Windmills Generate Hope, Cash for Poor U.S. Rural Areas

John Roth stood on his 88-acre farm, looking up at the land he owns on the mountain ridge. He hopes that someday he will see a new crop that needs no fertilizer and renews itself — windmills that generate electricity and, most importantly, a steady flow of income.

Roth is cashing in as many wind power projects pop up around the country, as skyrocketing oil and gas prices make wind power more competitive with traditional energy sources. This trend is sailing on a gust of government tax credits and policies that encourage companies to invest in the big turbines that produce the much needed electricity.

Click here to visit's Energy Center.

"I used to grow a lot of corn to fill my silos. I'm getting old enough, 67, and thought I should maybe think about not running the plow in the ground," the leather-skinned farmer said as he peered up at the 23 acres of land that lie above his farm on Maryland's highest point, known as Roth's Ridge.

Wind power, a renewable source of energy, offers income to land owners willing to lease their property to hold giant turbines. This growing industry offers the promise of an alternative long-term energy supply at stable prices, increased taxed revenue for many of the nation's rural communities and jobs to support manufacturing and growing technology.

In Pennsylvania, for example, new factories to support the state's wind energy program have added hundreds of jobs. Gamesa Corp., of Spain, the world's No. 2 wind turbine maker, has invested $40 million in a plant in Pennsylvania and plans to put in another $34 million.

Pennsylvania's Gov. Edward Rendell has unveiled plans for doubling the amount of green electricity from sources such as wind energy to 20 percent from 10 percent of the state's total electricity supply.

Total installed wind power plants in the United States now exceed 10,000 megawatts and produce enough electricity on a typical day to power more than 2.5 million homes. This is about 0.6 percent of total U.S. electricity supply.


It's more than just an alternative source of power.

"Wind energy's contribution to the economy is stronger than it appears because it is not just a source of energy, but a clean source of energy," said Christine Real de Azua of the American Wind Energy Association, a trade group based in Washington, D.C.

Likewise, this year's investment of more than $4 billion will contribute to capital formation. There are few negatives because there is no depletion of resources such as natural gas or water for electricity generation.

While wind energy is popular in Europe, supplying about 20 percent of the power for countries such as Denmark, it accounts for less than 1 percent of U.S. electricity generation. However, President Bush — faced with a nation consuming more energy even as prices climb — says he hopes to see renewable energy sources like wind supply about a fifth of the country's power sometime in the future.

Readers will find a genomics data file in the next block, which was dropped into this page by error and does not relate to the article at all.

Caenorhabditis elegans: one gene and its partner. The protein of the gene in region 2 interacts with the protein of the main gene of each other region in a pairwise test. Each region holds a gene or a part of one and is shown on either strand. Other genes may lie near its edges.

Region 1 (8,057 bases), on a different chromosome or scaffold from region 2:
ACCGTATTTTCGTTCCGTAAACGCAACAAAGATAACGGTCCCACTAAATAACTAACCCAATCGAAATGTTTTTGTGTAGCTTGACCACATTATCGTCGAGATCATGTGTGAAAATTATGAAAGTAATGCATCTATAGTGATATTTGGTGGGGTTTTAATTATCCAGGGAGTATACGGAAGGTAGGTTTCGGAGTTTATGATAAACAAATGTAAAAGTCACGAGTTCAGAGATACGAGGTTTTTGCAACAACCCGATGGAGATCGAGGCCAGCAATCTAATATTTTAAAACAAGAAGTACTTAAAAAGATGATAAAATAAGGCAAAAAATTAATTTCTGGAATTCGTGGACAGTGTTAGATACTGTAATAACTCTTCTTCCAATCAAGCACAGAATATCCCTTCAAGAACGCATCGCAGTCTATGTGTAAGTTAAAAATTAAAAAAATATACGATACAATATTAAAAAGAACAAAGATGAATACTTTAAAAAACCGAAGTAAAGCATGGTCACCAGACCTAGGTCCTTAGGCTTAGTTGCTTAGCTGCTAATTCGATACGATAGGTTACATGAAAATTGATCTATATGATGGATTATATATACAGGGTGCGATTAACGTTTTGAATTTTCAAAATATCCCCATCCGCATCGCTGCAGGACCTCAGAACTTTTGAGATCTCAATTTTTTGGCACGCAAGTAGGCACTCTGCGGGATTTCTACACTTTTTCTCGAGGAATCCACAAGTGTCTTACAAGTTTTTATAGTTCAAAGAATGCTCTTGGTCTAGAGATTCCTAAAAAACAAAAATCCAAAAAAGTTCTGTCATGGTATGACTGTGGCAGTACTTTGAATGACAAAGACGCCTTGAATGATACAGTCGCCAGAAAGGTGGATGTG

But regulatory hurdles and environmental concerns have delayed development of many wind energy projects in Maryland and other states, even though wind power supporters argue that it is a source of energy that is less disruptive to the environment than most.

"The footprint they leave is so small," Furqan Siddiqi, vice president of Annapolis, Maryland-based Synergics Wind Energy LLC, said of the turbines as he peeked over the top of

Roth's Ridge at smoke billowing out of the Mount Storm coal-fired power plant.

The land where Siddiqi's company wants to install these wind turbines is next to coal strip mines. It has been cleared and reshaped by the logging industry.


Down the ridge are dozens of windmills in West Virginia operated by Florida Power & Light. They stand more than 200 feet tall and hum gently as the big blades whoosh through the air, with each generating enough electricity to power about 1,500 homes.

"Environmentally, you are not affecting anything," Siddiqi said.

West Virginia's Public Service Commission recently approved a plan to put 124 wind turbines in the southeastern part of the state, generating enough electricity to power 50,000 homes.

A windmill project, Siddiqi noted, takes about eight months to build, far less than the estimated five years to develop a coal-fired power plant. Each turbine sits on a cement pad, leaving the surrounding area untouched.

Roth, the Maryland farmer, entered into a lease with Synergics, a renewable energy development company, to let three power-generating windmills run on his property. He will earn thousands of dollars a year for leasing his land — now used for hunting and timbering.

"It would be a good source for me to retire by. If not, I'll probably have to give up the farm in a couple of years and sell her to some young pilgrim that likes to root in the ground and pick rocks," he said of the land that has been in his family for more than 100 years.

Synergics' plan for the Roth Rock wind energy project calls for up to 20 of these huge turbines. Each can generate up to 2.5 megawatts of power per hour — enough to provide power to about 2,000 homes.

But the Roth Rock project is snarled in red tape with the state over environmental issues, including the welfare of the Allegheny woodrat and the rock vole.

Once in place, the wind turbines promise plenty of revenue to Maryland's Garrett County, one of the state's poorest areas, in the Appalachian Mountains next door to even poorer West Virginia. The Roth Rock project could bring in enough tax revenue to fund the county's entire health services program. The area earns some tourism money from nearby lake and ski resorts. But it relies on revenue from coal strip mining.

"It's a good positive opportunity for the community," said retiree Carl Rebele, 78, of nearby Oakland, Maryland. "To me, our assets when they are used well, offer returns to us many, many times over."

Click here to visit's Energy Center.